Apple scores ‘largest ever’ one-to-one education laptop deal with up to 63,000 iBooks to be deployed

Apple today announced in a press release that the Cobb County School District has selected Apple as its supplier in the largest ever one-to-one computer learning initiative. The district’s program, named “Power To Learn,” plans for Apple to provide iBook G4s to every student and teacher in the district, starting with deployment this fall of more than 17,000 iBooks for teachers district-wide and students at four high schools designated as demonstration sites. Pending school board approval, the second and third phases of the program will equip all Cobb County high school and middle school students with iBooks beginning in 2006, resulting in a total deployment of 63,000 iBooks.

“We’re thrilled to work with Cobb County public schools on this landmark one-to-one initiative,” said Timothy D. Cook, Apple’s executive vice president of Worldwide Sales and Operations in the press release. “School districts across the country have improved student achievement with the help of Apple’s one-to-one solutions, and this ambitious project will give Cobb County students a tremendous academic advantage.”

“The Power to Learn program represents a giant step forward for education in Cobb County,” said Joseph Redden, superintendent of the Cobb County School District in the press release. “Apple’s combination of innovative technology, world-class technical support and unparalleled experience in the education market make it an ideal partner.”

Designed with education in mind, the iBook G4 is encased in a sleek, durable polycarbonate plastic enclosure and offers superb performance with either a 1.2 GHz or 1.33 GHz PowerPC G4 processor. Providing up to six hours of battery life for all-day use in the classroom, the iBook offers AirPort Extreme 54 Mbps 802.11g wireless networking. Every iBook also comes preloaded with Mac OS X and iLife ’05, allowing students and teachers to make the most of digital movies, photos and music in school projects and presentations. The lightweight iBook fits easily in a backpack and its slot-load optical drive has no protruding trays or doors that can break.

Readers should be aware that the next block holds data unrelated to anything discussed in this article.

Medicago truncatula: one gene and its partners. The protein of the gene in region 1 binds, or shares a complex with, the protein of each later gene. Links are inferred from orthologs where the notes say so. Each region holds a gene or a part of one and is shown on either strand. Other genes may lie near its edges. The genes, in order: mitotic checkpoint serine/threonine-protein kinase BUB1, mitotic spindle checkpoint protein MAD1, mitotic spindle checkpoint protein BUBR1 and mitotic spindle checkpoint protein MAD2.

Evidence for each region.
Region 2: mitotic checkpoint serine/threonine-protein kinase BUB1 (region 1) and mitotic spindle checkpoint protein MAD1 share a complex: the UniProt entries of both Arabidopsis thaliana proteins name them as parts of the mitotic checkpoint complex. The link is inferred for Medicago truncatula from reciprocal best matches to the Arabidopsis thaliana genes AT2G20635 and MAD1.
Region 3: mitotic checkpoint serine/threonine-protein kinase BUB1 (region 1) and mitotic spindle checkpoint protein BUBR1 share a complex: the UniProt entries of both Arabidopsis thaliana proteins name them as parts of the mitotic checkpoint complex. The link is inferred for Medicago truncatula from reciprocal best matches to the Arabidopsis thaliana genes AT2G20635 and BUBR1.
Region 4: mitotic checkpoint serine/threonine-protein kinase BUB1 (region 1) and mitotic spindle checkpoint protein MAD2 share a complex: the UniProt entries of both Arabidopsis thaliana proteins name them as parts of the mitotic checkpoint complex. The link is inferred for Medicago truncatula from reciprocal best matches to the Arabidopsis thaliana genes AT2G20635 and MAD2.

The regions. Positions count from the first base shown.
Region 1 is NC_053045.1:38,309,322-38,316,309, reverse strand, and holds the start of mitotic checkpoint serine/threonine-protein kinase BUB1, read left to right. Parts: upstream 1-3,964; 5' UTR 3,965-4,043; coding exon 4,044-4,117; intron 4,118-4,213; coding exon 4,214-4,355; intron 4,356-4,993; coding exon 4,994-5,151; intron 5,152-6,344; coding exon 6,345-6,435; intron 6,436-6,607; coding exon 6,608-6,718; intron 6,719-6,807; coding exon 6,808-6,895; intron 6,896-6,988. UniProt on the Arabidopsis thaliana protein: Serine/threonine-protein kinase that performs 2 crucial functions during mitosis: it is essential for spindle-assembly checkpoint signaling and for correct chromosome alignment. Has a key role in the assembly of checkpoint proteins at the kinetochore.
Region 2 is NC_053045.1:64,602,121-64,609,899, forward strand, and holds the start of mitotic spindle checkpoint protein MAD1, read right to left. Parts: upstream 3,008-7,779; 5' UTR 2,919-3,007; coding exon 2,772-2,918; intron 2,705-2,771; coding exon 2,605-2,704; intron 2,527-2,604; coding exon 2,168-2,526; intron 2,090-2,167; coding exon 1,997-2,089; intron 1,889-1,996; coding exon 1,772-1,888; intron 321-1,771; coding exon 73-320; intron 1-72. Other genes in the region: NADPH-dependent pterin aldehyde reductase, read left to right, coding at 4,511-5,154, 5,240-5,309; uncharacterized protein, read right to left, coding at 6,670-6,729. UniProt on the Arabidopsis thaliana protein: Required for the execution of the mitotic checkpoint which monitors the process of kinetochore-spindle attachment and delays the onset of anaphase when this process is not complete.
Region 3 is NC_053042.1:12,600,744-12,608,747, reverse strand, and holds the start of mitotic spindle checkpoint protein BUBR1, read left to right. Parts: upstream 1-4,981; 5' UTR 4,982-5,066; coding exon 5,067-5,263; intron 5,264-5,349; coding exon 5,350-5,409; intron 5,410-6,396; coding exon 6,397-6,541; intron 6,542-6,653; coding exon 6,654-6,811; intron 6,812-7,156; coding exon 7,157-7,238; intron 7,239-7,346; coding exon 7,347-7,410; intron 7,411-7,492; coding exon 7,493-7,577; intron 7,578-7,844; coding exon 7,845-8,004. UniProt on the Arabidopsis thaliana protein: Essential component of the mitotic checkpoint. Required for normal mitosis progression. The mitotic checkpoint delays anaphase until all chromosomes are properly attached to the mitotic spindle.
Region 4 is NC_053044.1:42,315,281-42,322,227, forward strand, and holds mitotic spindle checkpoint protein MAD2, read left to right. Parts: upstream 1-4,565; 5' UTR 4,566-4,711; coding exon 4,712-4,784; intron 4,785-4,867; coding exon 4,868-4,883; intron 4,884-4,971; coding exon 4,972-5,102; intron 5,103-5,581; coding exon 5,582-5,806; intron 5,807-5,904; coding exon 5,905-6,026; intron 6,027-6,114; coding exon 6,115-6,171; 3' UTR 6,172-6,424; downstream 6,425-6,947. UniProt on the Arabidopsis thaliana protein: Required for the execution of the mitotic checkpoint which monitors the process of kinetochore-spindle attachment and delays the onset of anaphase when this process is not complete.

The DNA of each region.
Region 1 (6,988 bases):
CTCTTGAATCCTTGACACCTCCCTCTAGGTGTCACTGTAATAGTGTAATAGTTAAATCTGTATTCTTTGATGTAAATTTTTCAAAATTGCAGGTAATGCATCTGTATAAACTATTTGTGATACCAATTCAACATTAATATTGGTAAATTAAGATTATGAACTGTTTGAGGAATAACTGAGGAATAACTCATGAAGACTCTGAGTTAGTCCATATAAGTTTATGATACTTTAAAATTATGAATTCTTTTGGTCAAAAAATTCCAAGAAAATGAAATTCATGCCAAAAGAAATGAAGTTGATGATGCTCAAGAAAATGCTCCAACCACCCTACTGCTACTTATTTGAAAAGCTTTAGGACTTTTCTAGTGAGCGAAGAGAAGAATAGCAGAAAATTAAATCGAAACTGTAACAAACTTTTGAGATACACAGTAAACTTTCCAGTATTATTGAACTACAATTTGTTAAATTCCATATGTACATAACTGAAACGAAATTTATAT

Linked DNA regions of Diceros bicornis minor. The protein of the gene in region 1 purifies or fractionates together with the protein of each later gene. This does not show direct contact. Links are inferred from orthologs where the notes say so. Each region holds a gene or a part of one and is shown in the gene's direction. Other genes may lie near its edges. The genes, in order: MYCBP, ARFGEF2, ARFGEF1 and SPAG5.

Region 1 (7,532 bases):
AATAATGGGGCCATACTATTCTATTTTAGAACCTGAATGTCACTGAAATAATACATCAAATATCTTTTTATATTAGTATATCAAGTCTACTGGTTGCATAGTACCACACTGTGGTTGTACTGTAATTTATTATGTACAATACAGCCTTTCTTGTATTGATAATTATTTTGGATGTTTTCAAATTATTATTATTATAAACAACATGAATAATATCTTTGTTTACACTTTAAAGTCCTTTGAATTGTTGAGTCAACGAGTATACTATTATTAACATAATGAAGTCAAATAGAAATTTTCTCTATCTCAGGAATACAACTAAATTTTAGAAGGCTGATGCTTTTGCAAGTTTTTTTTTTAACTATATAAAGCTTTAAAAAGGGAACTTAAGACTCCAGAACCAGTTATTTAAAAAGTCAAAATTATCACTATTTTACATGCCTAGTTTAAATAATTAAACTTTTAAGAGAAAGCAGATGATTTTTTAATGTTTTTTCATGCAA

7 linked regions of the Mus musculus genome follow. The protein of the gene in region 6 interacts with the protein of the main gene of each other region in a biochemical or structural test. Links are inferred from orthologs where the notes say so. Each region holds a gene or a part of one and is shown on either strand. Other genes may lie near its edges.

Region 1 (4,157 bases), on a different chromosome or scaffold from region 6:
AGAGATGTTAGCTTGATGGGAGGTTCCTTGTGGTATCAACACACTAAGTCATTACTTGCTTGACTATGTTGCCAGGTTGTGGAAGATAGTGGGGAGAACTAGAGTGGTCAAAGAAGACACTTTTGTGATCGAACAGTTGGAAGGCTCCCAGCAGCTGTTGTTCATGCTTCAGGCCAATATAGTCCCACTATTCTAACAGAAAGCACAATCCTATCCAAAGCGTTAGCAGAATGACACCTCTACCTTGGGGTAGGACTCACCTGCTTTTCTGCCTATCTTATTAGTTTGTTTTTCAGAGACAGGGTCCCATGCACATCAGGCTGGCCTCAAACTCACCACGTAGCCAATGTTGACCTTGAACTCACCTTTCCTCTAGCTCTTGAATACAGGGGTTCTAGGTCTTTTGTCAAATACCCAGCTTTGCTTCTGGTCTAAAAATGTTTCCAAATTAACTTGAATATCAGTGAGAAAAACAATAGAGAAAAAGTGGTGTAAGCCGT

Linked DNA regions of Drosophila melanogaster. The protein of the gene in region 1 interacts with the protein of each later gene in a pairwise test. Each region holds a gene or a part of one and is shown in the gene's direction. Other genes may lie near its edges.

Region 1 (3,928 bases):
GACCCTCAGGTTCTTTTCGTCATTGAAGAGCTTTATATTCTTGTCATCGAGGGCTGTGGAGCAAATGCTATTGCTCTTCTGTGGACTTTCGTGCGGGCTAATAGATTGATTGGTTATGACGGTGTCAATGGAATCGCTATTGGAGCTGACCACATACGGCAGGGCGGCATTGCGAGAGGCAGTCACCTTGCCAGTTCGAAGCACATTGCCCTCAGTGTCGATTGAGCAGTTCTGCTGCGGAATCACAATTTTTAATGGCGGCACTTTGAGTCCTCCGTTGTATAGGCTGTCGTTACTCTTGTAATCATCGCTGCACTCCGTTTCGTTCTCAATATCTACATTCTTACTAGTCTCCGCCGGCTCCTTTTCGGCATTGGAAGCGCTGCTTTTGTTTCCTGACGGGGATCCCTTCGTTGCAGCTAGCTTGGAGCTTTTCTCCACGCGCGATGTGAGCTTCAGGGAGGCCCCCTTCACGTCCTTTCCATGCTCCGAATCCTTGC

Related MacDailyNews articles:
Cobb County school board approves Apple Mac plan; could eventually distribute 63,000 iBooks – April 29, 2005
Cobb County school officials intend to move forward with Apple iBook program – April 21, 2005
Cobb Commission chief urges delay in Apple iBook program, says issue has become too emotional – April 20, 2005
No conflict of interest in ongoing Cobb County Apple iBook saga – April 19, 2005
More controversy in Atlanta-area school district’s plan to buy Apple iBooks – April 16, 2005
Cobb County Georgia approves first phase of plan that could equip schools with 63,000 Apple iBooks – April 15, 2005
Atlanta-area school district on verge of deal for 31,000 Apple iBooks – April 12, 2005
Cobb teachers voice concerns over using Macs for proposed laptop program – March 29, 2005
Cobb County Georgia meeting discusses plan to equip schools with 63,000 Apple iBooks – February 24, 2005
Report: 90 percent of emails opposed to Georgia’s Apple iBook program – February 10, 2005
65,000 Apple iBooks for Georgia schools one of the largest school laptop programs in the country – February 10, 2005
Georgia school district to propose 63,000 Macs for students and teachers – February 07, 2005


  1. Living in Cobb county, I can tell you that this has been a difficult birthing process. Many people are angry about the board’s method of pushing this through. The local paper has this positioned as a sham, with lots of letters to the editor suggesting kickbacks to the Superintendant and complaining of the selection of ‘Apples in a Windows world’.
    Having the Henrico school district switch to Dells a few days ago made me worry that the PC lovers here would swarm, but nothing.